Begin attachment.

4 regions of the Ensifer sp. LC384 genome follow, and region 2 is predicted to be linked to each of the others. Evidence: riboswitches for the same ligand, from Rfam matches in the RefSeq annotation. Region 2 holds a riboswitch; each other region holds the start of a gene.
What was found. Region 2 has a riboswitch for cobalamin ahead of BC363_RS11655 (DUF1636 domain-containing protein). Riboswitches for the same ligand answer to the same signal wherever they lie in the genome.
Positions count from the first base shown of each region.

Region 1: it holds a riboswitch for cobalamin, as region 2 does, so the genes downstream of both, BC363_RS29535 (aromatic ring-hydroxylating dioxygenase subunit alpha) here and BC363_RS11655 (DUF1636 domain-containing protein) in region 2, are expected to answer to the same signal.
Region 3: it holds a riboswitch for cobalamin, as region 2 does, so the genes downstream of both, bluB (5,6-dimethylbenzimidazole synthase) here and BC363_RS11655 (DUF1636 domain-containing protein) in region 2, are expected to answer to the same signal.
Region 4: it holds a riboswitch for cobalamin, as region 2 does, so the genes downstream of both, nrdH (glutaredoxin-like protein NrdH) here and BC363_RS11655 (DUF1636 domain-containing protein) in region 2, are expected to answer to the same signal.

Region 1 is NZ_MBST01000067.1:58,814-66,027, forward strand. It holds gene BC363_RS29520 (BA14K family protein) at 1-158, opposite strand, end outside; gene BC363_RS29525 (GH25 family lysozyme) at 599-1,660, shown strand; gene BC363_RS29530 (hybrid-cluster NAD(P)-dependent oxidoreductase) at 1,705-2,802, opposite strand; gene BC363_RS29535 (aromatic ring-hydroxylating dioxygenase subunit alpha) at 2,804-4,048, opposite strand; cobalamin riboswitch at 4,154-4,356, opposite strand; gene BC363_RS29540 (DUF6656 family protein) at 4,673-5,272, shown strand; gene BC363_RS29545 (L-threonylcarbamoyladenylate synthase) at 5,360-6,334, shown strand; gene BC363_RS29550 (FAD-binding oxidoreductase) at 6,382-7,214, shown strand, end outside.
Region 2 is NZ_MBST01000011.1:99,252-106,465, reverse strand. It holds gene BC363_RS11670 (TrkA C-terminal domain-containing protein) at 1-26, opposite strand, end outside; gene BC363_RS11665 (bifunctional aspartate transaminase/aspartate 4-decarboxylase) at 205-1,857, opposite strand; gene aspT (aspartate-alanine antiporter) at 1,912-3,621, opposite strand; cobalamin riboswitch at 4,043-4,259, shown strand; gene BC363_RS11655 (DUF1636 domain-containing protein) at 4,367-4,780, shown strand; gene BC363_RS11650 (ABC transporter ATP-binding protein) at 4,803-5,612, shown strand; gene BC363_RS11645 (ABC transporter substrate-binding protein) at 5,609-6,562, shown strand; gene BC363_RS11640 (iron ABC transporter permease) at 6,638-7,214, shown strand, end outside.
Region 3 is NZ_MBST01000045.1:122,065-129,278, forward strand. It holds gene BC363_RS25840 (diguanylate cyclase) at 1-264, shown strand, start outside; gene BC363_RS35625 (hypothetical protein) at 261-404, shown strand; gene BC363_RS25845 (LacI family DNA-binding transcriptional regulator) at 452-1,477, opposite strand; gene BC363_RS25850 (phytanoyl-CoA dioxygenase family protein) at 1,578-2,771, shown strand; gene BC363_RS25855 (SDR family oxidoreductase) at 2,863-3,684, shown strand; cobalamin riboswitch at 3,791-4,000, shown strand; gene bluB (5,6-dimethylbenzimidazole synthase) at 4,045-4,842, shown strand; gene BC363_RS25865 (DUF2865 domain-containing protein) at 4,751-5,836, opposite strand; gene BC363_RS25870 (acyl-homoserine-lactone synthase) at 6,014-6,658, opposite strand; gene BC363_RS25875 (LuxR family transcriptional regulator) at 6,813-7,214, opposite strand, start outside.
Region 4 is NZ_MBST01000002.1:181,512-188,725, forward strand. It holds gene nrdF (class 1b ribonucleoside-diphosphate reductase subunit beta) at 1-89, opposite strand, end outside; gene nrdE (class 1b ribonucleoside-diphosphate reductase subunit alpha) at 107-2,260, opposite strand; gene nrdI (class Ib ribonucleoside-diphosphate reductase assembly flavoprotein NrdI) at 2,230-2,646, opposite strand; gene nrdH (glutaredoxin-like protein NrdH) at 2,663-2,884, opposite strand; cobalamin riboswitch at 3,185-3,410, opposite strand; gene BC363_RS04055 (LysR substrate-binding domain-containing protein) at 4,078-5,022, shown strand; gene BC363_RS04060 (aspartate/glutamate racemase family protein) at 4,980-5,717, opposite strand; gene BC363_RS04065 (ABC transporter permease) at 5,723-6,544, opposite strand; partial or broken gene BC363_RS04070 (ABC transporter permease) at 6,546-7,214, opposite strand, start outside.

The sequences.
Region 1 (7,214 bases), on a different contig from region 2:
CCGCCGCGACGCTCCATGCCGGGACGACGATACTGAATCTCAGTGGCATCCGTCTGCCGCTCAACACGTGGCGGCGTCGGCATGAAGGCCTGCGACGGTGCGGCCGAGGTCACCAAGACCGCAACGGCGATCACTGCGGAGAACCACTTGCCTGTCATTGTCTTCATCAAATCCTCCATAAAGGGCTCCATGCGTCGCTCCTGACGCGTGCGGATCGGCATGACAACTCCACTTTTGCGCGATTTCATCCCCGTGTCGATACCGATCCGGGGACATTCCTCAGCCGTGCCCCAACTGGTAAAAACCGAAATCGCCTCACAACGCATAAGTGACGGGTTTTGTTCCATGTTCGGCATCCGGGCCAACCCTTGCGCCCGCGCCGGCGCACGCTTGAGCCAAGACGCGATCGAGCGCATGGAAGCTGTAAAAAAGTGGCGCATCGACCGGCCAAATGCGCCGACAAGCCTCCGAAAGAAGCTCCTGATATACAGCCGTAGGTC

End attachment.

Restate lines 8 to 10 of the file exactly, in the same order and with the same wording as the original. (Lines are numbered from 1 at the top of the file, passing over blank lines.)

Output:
Region 2 is NZ_MBST01000011.1:99,252-106,465, reverse strand. It holds gene BC363_RS11670 (TrkA C-terminal domain-containing protein) at 1-26, opposite strand, end outside; gene BC363_RS11665 (bifunctional aspartate transaminase/aspartate 4-decarboxylase) at 205-1,857, opposite strand; gene aspT (aspartate-alanine antiporter) at 1,912-3,621, opposite strand; cobalamin riboswitch at 4,043-4,259, shown strand; gene BC363_RS11655 (DUF1636 domain-containing protein) at 4,367-4,780, shown strand; gene BC363_RS11650 (ABC transporter ATP-binding protein) at 4,803-5,612, shown strand; gene BC363_RS11645 (ABC transporter substrate-binding protein) at 5,609-6,562, shown strand; gene BC363_RS11640 (iron ABC transporter permease) at 6,638-7,214, shown strand, end outside.
Region 3 is NZ_MBST01000045.1:122,065-129,278, forward strand. It holds gene BC363_RS25840 (diguanylate cyclase) at 1-264, shown strand, start outside; gene BC363_RS35625 (hypothetical protein) at 261-404, shown strand; gene BC363_RS25845 (LacI family DNA-binding transcriptional regulator) at 452-1,477, opposite strand; gene BC363_RS25850 (phytanoyl-CoA dioxygenase family protein) at 1,578-2,771, shown strand; gene BC363_RS25855 (SDR family oxidoreductase) at 2,863-3,684, shown strand; cobalamin riboswitch at 3,791-4,000, shown strand; gene bluB (5,6-dimethylbenzimidazole synthase) at 4,045-4,842, shown strand; gene BC363_RS25865 (DUF2865 domain-containing protein) at 4,751-5,836, opposite strand; gene BC363_RS25870 (acyl-homoserine-lactone synthase) at 6,014-6,658, opposite strand; gene BC363_RS25875 (LuxR family transcriptional regulator) at 6,813-7,214, opposite strand, start outside.
Region 4 is NZ_MBST01000002.1:181,512-188,725, forward strand. It holds gene nrdF (class 1b ribonucleoside-diphosphate reductase subunit beta) at 1-89, opposite strand, end outside; gene nrdE (class 1b ribonucleoside-diphosphate reductase subunit alpha) at 107-2,260, opposite strand; gene nrdI (class Ib ribonucleoside-diphosphate reductase assembly flavoprotein NrdI) at 2,230-2,646, opposite strand; gene nrdH (glutaredoxin-like protein NrdH) at 2,663-2,884, opposite strand; cobalamin riboswitch at 3,185-3,410, opposite strand; gene BC363_RS04055 (LysR substrate-binding domain-containing protein) at 4,078-5,022, shown strand; gene BC363_RS04060 (aspartate/glutamate racemase family protein) at 4,980-5,717, opposite strand; gene BC363_RS04065 (ABC transporter permease) at 5,723-6,544, opposite strand; partial or broken gene BC363_RS04070 (ABC transporter permease) at 6,546-7,214, opposite strand, start outside.